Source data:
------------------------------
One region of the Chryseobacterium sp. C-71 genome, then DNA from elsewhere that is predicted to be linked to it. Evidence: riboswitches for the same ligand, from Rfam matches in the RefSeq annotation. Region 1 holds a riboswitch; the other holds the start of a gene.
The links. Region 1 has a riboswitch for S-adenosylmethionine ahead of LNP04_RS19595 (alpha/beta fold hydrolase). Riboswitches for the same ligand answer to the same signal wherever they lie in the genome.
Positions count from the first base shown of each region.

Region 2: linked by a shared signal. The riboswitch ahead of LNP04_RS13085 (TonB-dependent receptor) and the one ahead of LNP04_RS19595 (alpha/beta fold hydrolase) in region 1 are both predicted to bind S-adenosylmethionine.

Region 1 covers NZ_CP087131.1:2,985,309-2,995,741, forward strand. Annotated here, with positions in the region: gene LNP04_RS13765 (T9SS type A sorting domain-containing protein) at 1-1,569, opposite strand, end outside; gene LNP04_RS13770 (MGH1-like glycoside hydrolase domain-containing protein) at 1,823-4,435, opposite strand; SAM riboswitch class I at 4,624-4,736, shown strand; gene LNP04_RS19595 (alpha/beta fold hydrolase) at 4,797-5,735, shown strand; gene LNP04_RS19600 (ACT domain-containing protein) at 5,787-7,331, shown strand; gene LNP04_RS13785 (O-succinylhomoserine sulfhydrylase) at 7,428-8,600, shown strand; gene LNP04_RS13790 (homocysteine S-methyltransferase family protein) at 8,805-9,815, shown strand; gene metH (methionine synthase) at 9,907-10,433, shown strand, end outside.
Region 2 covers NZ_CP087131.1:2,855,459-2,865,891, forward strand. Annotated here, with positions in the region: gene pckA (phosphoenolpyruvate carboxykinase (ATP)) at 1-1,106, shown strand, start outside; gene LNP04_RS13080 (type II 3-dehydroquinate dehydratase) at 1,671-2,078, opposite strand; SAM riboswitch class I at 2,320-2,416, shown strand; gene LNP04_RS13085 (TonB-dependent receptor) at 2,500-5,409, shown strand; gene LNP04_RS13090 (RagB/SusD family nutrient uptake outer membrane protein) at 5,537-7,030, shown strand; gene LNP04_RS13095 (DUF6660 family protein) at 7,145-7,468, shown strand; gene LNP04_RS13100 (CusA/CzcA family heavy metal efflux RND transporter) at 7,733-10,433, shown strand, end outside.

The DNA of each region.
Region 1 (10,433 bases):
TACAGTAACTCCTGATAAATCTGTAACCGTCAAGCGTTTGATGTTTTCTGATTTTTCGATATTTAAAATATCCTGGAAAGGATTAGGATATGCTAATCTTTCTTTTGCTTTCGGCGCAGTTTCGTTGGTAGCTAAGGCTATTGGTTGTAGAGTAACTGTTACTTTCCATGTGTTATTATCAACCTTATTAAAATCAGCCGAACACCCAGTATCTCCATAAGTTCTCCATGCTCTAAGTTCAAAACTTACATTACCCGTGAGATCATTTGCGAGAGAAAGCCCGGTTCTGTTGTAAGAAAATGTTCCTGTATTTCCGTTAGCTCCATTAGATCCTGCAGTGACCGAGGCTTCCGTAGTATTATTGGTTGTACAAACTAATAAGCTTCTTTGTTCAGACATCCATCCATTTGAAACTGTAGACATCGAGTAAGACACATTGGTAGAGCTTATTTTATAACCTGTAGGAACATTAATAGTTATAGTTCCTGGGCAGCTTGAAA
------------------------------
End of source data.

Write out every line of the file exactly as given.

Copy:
One region of the Chryseobacterium sp. C-71 genome, then DNA from elsewhere that is predicted to be linked to it. Evidence: riboswitches for the same ligand, from Rfam matches in the RefSeq annotation. Region 1 holds a riboswitch; the other holds the start of a gene.
The links. Region 1 has a riboswitch for S-adenosylmethionine ahead of LNP04_RS19595 (alpha/beta fold hydrolase). Riboswitches for the same ligand answer to the same signal wherever they lie in the genome.
Positions count from the first base shown of each region.

Region 2: linked by a shared signal. The riboswitch ahead of LNP04_RS13085 (TonB-dependent receptor) and the one ahead of LNP04_RS19595 (alpha/beta fold hydrolase) in region 1 are both predicted to bind S-adenosylmethionine.

Region 1 covers NZ_CP087131.1:2,985,309-2,995,741, forward strand. Annotated here, with positions in the region: gene LNP04_RS13765 (T9SS type A sorting domain-containing protein) at 1-1,569, opposite strand, end outside; gene LNP04_RS13770 (MGH1-like glycoside hydrolase domain-containing protein) at 1,823-4,435, opposite strand; SAM riboswitch class I at 4,624-4,736, shown strand; gene LNP04_RS19595 (alpha/beta fold hydrolase) at 4,797-5,735, shown strand; gene LNP04_RS19600 (ACT domain-containing protein) at 5,787-7,331, shown strand; gene LNP04_RS13785 (O-succinylhomoserine sulfhydrylase) at 7,428-8,600, shown strand; gene LNP04_RS13790 (homocysteine S-methyltransferase family protein) at 8,805-9,815, shown strand; gene metH (methionine synthase) at 9,907-10,433, shown strand, end outside.
Region 2 covers NZ_CP087131.1:2,855,459-2,865,891, forward strand. Annotated here, with positions in the region: gene pckA (phosphoenolpyruvate carboxykinase (ATP)) at 1-1,106, shown strand, start outside; gene LNP04_RS13080 (type II 3-dehydroquinate dehydratase) at 1,671-2,078, opposite strand; SAM riboswitch class I at 2,320-2,416, shown strand; gene LNP04_RS13085 (TonB-dependent receptor) at 2,500-5,409, shown strand; gene LNP04_RS13090 (RagB/SusD family nutrient uptake outer membrane protein) at 5,537-7,030, shown strand; gene LNP04_RS13095 (DUF6660 family protein) at 7,145-7,468, shown strand; gene LNP04_RS13100 (CusA/CzcA family heavy metal efflux RND transporter) at 7,733-10,433, shown strand, end outside.

The DNA of each region.
Region 1 (10,433 bases):
TACAGTAACTCCTGATAAATCTGTAACCGTCAAGCGTTTGATGTTTTCTGATTTTTCGATATTTAAAATATCCTGGAAAGGATTAGGATATGCTAATCTTTCTTTTGCTTTCGGCGCAGTTTCGTTGGTAGCTAAGGCTATTGGTTGTAGAGTAACTGTTACTTTCCATGTGTTATTATCAACCTTATTAAAATCAGCCGAACACCCAGTATCTCCATAAGTTCTCCATGCTCTAAGTTCAAAACTTACATTACCCGTGAGATCATTTGCGAGAGAAAGCCCGGTTCTGTTGTAAGAAAATGTTCCTGTATTTCCGTTAGCTCCATTAGATCCTGCAGTGACCGAGGCTTCCGTAGTATTATTGGTTGTACAAACTAATAAGCTTCTTTGTTCAGACATCCATCCATTTGAAACTGTAGACATCGAGTAAGACACATTGGTAGAGCTTATTTTATAACCTGTAGGAACATTAATAGTTATAGTTCCTGGGCAGCTTGAAA